Janice recalled her brother’s death from Idiopathic Pulmonary Fibrosis at the age of 60 almost two years ago. The illness was so debilitating it led to him being hooked up to an oxygen bottle and moving his bed downstairs. BBC broadcaster Janice, 64, spoke out to raise awareness of the condition, a poorly researched disease affecting 32,500 people in the UK, which kills almost 6,000 people a year – more than leukaemia and stomach cancer.
Known for his fun roles in BBC shows including Multi-Coloured Swap Shop, Cheggers Plays Pop and Saturday Superstore, Keith died in December 2017, just four months after he was diagnosed with IPF, which has no known cause or cure.
Janice said: “He was joking right until the end of his life. He was making the nurses laugh.
“Even though he was ill, he came to my wedding in September, three months before he died. I told him, ‘You don’t have to come to the wedding.’The disease was so rapid, but he insisted and he made the guests laugh.”
Keith had recently moved from Berkshire to Shropshire with his second wife Maria Fielden, to be closer to his family, including his father Colin, 85. He became bed-bound in the final weeks of his life.
The star, with twin brother Jeff and older sister Janice, had been brought up in a terraced house in Bootle, near Liverpool.
Keith, who went to stage school with his brother aged 11 after being spotted on a TV talent show, at first played serious stage and screen roles, including a part in Roman Polanski’s film version of Macbeth in 1971.
However, the jovial presenter was later known for his fun-loving personality in light entertainment programmes.
One of his biggest gigs was co-hosting the BBC’s Saturday morning children’s show Swap Shop between 1976 and 1982 with Maggie Philbin, his first wife.
He even parodied himself on the Ricky Gervais comedy Extras in 2006 and in comedy horror film Kill Keith.
Janice added: “Keith was always such an active person. He was always fixing things, building fences or out tending to the lambs.
“So when he told us he had IPF it was such a shock. After that, he rapidly declined.Within weeks he was in a wheelchair and had to sleep downstairs. “The family was amazing and in the last days of his life it was all hands on deck. The nurses would come in and stay overnight.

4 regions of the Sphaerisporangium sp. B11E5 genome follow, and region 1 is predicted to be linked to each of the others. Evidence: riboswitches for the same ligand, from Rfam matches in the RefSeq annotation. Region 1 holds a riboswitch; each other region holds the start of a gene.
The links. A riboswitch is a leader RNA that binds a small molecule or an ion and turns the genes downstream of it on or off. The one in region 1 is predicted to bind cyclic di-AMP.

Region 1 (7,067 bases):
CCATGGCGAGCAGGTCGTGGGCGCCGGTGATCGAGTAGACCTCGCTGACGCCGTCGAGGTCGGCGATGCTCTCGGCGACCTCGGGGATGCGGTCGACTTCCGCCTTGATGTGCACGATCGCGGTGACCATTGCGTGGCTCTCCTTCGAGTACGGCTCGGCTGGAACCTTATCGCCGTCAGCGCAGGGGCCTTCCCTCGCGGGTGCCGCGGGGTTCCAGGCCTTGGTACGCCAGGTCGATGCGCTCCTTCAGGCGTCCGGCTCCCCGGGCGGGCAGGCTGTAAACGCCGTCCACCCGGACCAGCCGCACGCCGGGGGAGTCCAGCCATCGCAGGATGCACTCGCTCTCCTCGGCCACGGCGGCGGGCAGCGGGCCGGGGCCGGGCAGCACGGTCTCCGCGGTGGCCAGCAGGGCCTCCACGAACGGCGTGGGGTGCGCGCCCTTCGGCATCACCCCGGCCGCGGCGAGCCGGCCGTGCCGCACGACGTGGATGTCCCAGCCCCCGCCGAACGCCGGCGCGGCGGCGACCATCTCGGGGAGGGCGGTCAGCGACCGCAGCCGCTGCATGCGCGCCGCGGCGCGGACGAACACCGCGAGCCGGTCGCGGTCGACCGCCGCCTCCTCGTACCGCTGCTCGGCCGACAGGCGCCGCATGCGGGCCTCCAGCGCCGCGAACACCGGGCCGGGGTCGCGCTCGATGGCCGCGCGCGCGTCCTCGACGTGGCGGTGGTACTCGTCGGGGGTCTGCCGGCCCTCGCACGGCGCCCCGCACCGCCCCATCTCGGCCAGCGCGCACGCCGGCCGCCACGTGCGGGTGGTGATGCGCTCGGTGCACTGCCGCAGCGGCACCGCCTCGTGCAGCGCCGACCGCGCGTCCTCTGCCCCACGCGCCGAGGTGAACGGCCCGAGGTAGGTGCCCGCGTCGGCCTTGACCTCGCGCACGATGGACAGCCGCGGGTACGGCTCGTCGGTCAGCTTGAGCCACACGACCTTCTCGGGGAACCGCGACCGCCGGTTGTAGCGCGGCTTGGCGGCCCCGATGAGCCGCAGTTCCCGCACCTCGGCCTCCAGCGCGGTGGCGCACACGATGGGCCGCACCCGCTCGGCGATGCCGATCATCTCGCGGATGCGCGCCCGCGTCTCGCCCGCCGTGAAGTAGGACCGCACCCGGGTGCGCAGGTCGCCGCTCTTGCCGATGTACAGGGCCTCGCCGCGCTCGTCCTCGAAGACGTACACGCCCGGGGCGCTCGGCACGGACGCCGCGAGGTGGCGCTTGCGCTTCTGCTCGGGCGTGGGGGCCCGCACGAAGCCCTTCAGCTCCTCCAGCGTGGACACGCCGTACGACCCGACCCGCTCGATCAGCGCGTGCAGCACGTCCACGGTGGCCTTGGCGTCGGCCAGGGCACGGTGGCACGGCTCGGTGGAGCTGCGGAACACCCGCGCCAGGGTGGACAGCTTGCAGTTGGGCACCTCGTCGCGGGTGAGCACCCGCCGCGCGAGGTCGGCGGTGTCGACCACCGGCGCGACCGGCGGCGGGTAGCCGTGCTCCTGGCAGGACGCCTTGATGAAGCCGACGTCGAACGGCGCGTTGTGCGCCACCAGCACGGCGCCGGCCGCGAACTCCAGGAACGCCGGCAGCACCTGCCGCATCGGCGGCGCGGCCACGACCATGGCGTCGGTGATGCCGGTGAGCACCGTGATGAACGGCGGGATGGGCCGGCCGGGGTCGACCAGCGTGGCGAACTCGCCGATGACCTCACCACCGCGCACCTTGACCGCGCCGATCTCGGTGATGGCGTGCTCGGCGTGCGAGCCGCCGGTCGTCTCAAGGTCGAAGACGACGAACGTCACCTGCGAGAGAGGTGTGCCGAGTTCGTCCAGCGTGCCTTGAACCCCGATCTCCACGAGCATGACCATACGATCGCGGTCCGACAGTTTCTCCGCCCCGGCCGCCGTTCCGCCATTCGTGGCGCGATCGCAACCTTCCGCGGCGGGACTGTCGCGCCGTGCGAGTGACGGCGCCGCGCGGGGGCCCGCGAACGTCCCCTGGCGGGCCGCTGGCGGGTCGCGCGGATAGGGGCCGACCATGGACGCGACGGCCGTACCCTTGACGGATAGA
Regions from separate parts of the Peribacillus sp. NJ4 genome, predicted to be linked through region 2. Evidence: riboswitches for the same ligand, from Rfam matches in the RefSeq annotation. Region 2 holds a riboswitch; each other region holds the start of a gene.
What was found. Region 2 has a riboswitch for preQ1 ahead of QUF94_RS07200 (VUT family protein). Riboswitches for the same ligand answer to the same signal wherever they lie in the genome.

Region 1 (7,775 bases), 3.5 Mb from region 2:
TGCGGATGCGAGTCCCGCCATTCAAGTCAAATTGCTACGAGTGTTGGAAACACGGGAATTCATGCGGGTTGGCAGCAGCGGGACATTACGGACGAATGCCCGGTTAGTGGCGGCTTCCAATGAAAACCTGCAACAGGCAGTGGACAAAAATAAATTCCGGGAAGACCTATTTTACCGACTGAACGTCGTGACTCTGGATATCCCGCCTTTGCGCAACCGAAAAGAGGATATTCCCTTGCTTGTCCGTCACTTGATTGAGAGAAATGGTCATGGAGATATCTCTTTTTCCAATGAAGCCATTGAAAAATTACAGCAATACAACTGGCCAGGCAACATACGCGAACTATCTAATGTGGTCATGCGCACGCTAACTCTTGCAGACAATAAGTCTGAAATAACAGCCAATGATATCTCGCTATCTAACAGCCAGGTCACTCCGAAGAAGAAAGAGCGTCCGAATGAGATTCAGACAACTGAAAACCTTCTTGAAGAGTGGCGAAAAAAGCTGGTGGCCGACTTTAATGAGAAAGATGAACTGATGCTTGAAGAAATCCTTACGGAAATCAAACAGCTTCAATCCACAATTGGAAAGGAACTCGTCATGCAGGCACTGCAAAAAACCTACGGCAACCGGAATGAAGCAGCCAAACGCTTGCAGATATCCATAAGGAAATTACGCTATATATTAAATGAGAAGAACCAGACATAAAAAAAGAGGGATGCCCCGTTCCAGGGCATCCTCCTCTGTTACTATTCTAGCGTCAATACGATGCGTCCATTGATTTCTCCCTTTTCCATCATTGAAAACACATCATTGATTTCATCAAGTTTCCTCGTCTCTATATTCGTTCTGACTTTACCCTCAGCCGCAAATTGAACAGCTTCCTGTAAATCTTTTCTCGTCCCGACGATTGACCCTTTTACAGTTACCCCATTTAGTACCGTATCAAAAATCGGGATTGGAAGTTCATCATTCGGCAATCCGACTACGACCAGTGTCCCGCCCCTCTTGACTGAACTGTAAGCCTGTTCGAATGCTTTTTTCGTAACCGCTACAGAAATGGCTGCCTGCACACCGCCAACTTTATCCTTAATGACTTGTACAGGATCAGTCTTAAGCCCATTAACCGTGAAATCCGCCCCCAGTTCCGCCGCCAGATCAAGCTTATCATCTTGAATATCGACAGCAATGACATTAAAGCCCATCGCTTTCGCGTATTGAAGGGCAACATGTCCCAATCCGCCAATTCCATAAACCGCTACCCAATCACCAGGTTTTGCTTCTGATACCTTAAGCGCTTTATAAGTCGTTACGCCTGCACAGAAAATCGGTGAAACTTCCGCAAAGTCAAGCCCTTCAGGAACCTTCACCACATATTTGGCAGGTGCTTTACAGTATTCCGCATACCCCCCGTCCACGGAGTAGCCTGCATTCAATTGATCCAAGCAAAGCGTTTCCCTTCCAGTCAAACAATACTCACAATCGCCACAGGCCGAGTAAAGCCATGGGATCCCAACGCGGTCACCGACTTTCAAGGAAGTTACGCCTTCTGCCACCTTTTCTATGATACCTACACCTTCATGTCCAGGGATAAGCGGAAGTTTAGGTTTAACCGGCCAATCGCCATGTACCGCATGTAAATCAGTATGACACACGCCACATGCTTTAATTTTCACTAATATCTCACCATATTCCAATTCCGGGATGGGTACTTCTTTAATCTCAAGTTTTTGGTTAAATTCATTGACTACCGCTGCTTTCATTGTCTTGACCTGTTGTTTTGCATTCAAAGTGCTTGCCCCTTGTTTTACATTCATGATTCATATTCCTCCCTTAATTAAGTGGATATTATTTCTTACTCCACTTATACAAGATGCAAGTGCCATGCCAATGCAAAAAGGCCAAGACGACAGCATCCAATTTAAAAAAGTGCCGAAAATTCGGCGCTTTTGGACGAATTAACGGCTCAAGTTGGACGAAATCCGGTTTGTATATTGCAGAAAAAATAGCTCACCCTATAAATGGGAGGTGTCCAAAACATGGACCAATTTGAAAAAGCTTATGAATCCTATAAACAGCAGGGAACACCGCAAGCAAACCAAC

“He knew he was going to die. I had never known him watch daytime TV in his life but he was so ill and mostly just sleeping.
“But he was joking right until the end. He told us all how much he loved us and how much he was going to miss his family.”
Speaking ahead of the new Listen To Our Lungs IPF awareness campaign, which launches tomorrow, Janice is calling for more research to improve diagnosis and treatment of the illness.
IPF is said to be initially misdiagnosed in at least 35 per cent of patients and is increasing in prevalence by approximately three per cent a year.
Janice said: “We have to research this disease to find the cause and to find a cure. Many people are misdiagnosed. It needs more funding. But the lack of funding for it means it is hard to make progress in cure and treatment.”
Symptoms of IPF, including a persistent dry cough and breathlessness, are common with many other respiratory conditions such as heart disease and lung cancer.
Dr Steve Holmes, a British Lung Foundation medical adviser and leading expert in IPF, said: “We need to raise the profile of this to family clinicians, emergency doctors, as well as respiratory specialists, as the diagnosis is delayed in so many cases.
“There are a variety of drugs and therapies which can improve symptoms and slow progression of the disease but we also need more research to better understand this disease and improve future and existing treatments.”
Steve Jones, chairman of the support charity Action For Pulmonary Fibrosis, said: “This disease has a twin problem of misdiagnosis, which occurs in 35 per cent of patients, and late diagnosis.
“Many doctors do not listen to the lungs properly to pick up the distinctive crackle sound and patients are diagnosed with other things such as heart failure, chest infections or asthma.
“Sadly, for some people like Keith, the diagnosis comes too late when nothing can be done. Even when patients are diagnosed they can face long waits of five months or more to get treatment.”
Steve, 70, a father of three and grandfather of four, underwent a life-saving single lung transplant in 2016 after living with the disease for eight years.
He added: “Many GPs are not listening to the distinctive crackle that this condition makes in the lungs which is why we are launching this #ListenToOurLungs campaign.
“We urgently need more research into this to determine the causes and diagnose people and find a cure.”
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